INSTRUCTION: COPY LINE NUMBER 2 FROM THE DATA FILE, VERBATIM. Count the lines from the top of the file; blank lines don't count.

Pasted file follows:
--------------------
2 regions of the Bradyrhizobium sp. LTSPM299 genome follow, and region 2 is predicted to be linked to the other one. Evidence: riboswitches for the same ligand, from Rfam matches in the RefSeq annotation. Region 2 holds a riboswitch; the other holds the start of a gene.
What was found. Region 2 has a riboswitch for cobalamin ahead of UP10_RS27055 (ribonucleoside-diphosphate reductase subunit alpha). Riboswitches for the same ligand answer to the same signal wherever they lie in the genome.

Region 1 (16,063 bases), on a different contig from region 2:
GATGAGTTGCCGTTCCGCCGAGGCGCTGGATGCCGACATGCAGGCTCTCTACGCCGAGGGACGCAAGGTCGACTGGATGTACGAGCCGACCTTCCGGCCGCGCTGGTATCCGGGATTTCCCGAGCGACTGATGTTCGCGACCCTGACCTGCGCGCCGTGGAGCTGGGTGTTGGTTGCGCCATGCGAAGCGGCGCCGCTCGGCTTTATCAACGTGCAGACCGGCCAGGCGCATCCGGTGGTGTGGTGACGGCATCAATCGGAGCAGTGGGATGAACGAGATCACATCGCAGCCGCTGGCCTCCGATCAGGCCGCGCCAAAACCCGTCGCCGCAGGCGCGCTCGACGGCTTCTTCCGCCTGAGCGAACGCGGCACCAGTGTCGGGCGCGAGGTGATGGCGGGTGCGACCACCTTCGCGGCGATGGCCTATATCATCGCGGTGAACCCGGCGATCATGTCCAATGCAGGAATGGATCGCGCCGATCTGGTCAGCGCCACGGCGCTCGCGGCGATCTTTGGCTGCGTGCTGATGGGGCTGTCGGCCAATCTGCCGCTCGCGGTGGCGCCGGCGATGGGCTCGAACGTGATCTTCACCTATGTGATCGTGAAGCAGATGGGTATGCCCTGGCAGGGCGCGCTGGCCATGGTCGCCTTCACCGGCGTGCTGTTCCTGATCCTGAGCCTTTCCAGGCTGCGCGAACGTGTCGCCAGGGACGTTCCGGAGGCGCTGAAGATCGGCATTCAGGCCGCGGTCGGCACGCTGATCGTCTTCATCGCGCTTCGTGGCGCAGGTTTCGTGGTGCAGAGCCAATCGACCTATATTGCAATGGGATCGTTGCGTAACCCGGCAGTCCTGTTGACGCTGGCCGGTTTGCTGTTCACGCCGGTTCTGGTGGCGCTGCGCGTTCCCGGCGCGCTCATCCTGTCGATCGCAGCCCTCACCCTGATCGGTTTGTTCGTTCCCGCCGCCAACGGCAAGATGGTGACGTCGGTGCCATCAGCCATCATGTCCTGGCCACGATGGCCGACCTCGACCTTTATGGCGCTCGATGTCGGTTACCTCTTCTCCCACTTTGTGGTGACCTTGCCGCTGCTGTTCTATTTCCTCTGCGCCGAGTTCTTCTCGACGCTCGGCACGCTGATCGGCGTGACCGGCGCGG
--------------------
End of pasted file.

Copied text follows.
What was found. Region 2 has a riboswitch for cobalamin ahead of UP10_RS27055 (ribonucleoside-diphosphate reductase subunit alpha). Riboswitches for the same ligand answer to the same signal wherever they lie in the genome.